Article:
This bike is seriously capable, and the tyres simply struggle to keep pace.
Considering what you’re paying for this bike, though, I’m hoping a tyre upgrade – and a bar and stem swap – would be something Trek might consider at the point of purchase.
Aside from the tyres, there’s very little to complain about when it comes to the spec, though. The transmission is proven and works almost flawlessly, while the brakes are punchy, predictable and make controlling speed easy.
While I managed to get the suspension to a really good place to suit my 68kg weight, lighter riders than me might not be as lucky.
As it stands, the Fuel EXe’s suspension feels well-balanced and manages to track the terrain well, keeping the tyres in contact with the ground nicely, but still delivering support when you need to load the bike up for a rapid change of direction. Suspension performance is good, but I think there’s still room for improvement.
That’s because I’ve got the adjusters on the shock wound fully open in order to get the back end feeling as responsive as I’d like.
Ideally, I’d prefer to have at least a few clicks of adjustment (both rebound and compression) to play with as and when I need them. Sure, as it stands, I can add more, but I can’t take any off. It’s not been a major issue for me throughout testing, but may mean you’ll struggle with setup if you’re lighter than me.
Trek confirmed the shock uses a medium compression tune and I’d be keen to try a lighter one later down the line.
It’s a similar story for the fork, too, which I ended up backing right off while tackling some really rough, techy trails up in Scotland, just to ensure it would recover as quickly as possible and keep the front tyre gripping as best it could.
Am I being picky? Yes, I certainly am. I managed to get the suspension performing well, but if I get the chance, I’ll try to get the shock re-tuned and the compression lightened up a bit.
Blurring the lines
There’s no getting away from just how good the Fuel EXe is, niggles and all. Trek has done a great job, managing to straddle the line between assist and non-assist bikes in impeccable fashion.
On long, mellower, flatter trails, where a full-powered electric mountain bike can feel cumbersome and hard work, especially once you’ve exceeded the motors speed limiter, the Fuel EXe simply does not.
It responds to inputs and rides like a non-electric trail bike, albeit one that’s a little heavier. And that’s a big part of the goal here. The fact that it’s almost silent is a massive plus in my opinion.
Overall, I think it’s fair to say Trek has managed to create a bike where the motor and the assistance it produces never feels like the overbearing focus, but rather it blends into the background.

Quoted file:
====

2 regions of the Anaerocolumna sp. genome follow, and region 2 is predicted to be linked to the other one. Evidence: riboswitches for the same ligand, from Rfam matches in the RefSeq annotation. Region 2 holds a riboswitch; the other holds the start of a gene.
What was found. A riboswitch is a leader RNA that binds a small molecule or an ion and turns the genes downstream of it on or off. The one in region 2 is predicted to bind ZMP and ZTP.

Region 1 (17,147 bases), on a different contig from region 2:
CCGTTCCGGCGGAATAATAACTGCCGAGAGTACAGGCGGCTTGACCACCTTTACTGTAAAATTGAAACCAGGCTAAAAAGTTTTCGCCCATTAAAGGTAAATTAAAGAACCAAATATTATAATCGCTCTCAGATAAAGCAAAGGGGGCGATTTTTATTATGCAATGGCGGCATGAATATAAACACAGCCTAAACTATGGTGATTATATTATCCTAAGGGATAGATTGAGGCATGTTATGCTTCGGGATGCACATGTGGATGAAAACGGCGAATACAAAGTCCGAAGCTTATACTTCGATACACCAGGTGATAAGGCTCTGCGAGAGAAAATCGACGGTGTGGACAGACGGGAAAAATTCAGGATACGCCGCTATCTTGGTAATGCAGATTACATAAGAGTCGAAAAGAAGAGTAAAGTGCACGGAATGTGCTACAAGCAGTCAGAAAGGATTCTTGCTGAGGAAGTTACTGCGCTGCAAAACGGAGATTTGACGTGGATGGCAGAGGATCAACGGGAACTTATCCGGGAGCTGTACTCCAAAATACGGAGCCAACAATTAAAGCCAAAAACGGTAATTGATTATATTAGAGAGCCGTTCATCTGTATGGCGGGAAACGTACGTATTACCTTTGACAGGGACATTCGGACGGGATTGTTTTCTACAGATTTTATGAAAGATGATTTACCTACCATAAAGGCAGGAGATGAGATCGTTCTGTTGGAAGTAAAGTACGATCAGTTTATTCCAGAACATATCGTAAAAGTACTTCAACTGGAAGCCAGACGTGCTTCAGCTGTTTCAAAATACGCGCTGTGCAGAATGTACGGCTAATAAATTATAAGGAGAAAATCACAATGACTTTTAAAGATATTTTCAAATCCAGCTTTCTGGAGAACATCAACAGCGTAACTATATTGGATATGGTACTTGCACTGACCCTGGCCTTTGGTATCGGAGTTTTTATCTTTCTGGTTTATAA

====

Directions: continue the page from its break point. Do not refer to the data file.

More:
Yes, the help is on tap when you need it, but its application is natural and easy to tune into. The cohesive way in which Trek and TQ have woven the motor, battery and geometry together to make a bike that rides as well as it does means the Fuel EXe is one of the best examples of a lighter weight eMTB out there.
How does the Trek Fuel EXe 9.9 XX1 AXS compare?
My most recent experience on a bike similar to the Fuel EXe 9.9 XX1 AXS is when testing the Specialized S-Works Turbo Kenevo SL.
The Kenevo SL is similarly priced, but its intentions differ somewhat, leaning more towards enduro riding and racing. There’s more travel and geometry adjustment on tap, too.
For that reason, the main focus for me is to compare how the motors feel. The TQ system will, assuming other friends on e-mountain bikes will tone down the power/mode, enable you to ride alongside full-power ebikes. You’ll have to work harder, but it’s possible.
The Kenevo SL, however, is somewhat under-gunned in this department, producing just 35Nm compared to the Fuel EXe’s 50Nm. Riding with others on full-powered e-mountain bikes isn’t really a viable option, certainly not over any decent distance, at least.
When it comes to noise, the TQ system is far quieter than that used on the Specialized, which easily drowns out tyre rumble while on the move.
You also can’t remove the Specialized’s battery, unlike the Trek’s. The Fuel EXe’s charging port is in a better-protected position too, avoiding the need for a long extension cord running from the port to the bottle-cage mounted range extender when you plug it in.
It’s a neater solution that might not be ground-breaking, but is a more refined and elegant approach to the same problem.
The drive unit from Specialized is bigger and heavier. Specialized hasn’t had to compromise on geometry, but the Kenevo SL has been criticised for the fact that seatpost insertion is somewhat limited.
That meant I struggled to use the 150mm-travel dropper post supplied with the bike. This wasn’t an issue with the 150mm dropper post that came with the medium-size Fuel EXe.
I think the big takeaway here is Trek has had the time to assess the competition, work out what they’ve done well and what could be better before delivering a slightly more refined product to market (when it comes to the drive unit and battery, that is).
Trek Fuel EXe 9.9 XX1 AXS bottom line
There’s no getting away from the fact that the Fuel EXe 9.9 XX1 AXS is an incredible piece of kit and performs exceedingly well on the trail.
A tyre swap would make it even more capable, and for lighter riders it’s worth taking the time on the suspension setup (or even seeking out a shock re-tune) to really make the most of it.
A two-piece bar and stem would also improve adjustability, but some might like the fixed-position bar/stem combination fitted to the EXe.
The price is the hardest thing to swallow, though. Thankfully, Trek offers cheaper models starting at £6,400 for the Fuel EXe 9.5. While the spec is certainly less bling, you get the same frame, motor and battery, which is the biggest draw here.
It feels as though Trek has really delivered on its original promise with this bike. A couple of spec changes and some tweaks here and there don’t hold it back from being one of, if not the best, bikes in its category.
|Price||GBP £13500.00USD $14000.00|
|Features||Extras: SRAM TyreWiz and AirWiz|
|Brakes||SRAM Code RSC|
|Fork||RockShox Lyrik Ultimate, 150mm travel|
|Handlebar||one-piece carbon bar and stem|
|Motor||HPR50 motor from TQ, 50Nm of torque|
|Rear derailleur||SRAM XX1 AXS|
|Rear Shocks||RockShox Super Deluxe Ultimate|
|Seatpost||RockShox Reverb AXS dropper|
|Stem||one-piece carbon bar and stem|
|Tyres||Bontrager SE5 29x2.5in|
|Wheels||Bontrager Line Pro 30 carbon|